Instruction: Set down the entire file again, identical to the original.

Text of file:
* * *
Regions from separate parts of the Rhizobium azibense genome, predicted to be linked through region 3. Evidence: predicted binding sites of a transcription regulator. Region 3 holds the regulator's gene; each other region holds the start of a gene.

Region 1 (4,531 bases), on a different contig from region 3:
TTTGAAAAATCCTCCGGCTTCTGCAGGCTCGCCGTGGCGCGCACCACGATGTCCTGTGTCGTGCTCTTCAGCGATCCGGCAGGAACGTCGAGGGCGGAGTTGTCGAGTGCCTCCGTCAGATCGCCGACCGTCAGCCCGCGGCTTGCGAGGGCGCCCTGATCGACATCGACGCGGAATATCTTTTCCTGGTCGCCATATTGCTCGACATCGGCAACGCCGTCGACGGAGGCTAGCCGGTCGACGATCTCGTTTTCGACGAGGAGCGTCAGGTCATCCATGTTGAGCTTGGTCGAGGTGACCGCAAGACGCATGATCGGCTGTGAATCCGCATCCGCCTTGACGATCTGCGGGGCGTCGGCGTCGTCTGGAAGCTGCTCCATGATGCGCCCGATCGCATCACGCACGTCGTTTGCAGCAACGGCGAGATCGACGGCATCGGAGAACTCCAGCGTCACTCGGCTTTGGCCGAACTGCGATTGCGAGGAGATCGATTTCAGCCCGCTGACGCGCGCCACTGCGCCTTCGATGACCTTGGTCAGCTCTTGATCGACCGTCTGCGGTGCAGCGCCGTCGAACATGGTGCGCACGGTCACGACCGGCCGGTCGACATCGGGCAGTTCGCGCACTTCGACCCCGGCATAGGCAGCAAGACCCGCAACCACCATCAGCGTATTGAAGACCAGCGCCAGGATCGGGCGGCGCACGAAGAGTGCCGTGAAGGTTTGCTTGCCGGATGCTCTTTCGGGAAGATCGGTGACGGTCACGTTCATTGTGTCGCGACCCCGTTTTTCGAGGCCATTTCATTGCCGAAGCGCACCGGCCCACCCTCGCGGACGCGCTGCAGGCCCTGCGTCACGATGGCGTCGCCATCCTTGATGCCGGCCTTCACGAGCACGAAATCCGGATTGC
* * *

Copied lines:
Regions from separate parts of the Rhizobium azibense genome, predicted to be linked through region 3. Evidence: predicted binding sites of a transcription regulator. Region 3 holds the regulator's gene; each other region holds the start of a gene.

Region 1 (4,531 bases), on a different contig from region 3:
TTTGAAAAATCCTCCGGCTTCTGCAGGCTCGCCGTGGCGCGCACCACGATGTCCTGTGTCGTGCTCTTCAGCGATCCGGCAGGAACGTCGAGGGCGGAGTTGTCGAGTGCCTCCGTCAGATCGCCGACCGTCAGCCCGCGGCTTGCGAGGGCGCCCTGATCGACATCGACGCGGAATATCTTTTCCTGGTCGCCATATTGCTCGACATCGGCAACGCCGTCGACGGAGGCTAGCCGGTCGACGATCTCGTTTTCGACGAGGAGCGTCAGGTCATCCATGTTGAGCTTGGTCGAGGTGACCGCAAGACGCATGATCGGCTGTGAATCCGCATCCGCCTTGACGATCTGCGGGGCGTCGGCGTCGTCTGGAAGCTGCTCCATGATGCGCCCGATCGCATCACGCACGTCGTTTGCAGCAACGGCGAGATCGACGGCATCGGAGAACTCCAGCGTCACTCGGCTTTGGCCGAACTGCGATTGCGAGGAGATCGATTTCAGCCCGCTGACGCGCGCCACTGCGCCTTCGATGACCTTGGTCAGCTCTTGATCGACCGTCTGCGGTGCAGCGCCGTCGAACATGGTGCGCACGGTCACGACCGGCCGGTCGACATCGGGCAGTTCGCGCACTTCGACCCCGGCATAGGCAGCAAGACCCGCAACCACCATCAGCGTATTGAAGACCAGCGCCAGGATCGGGCGGCGCACGAAGAGTGCCGTGAAGGTTTGCTTGCCGGATGCTCTTTCGGGAAGATCGGTGACGGTCACGTTCATTGTGTCGCGACCCCGTTTTTCGAGGCCATTTCATTGCCGAAGCGCACCGGCCCACCCTCGCGGACGCGCTGCAGGCCCTGCGTCACGATGGCGTCGCCATCCTTGATGCCGGCCTTCACGAGCACGAAATCCGGATTGC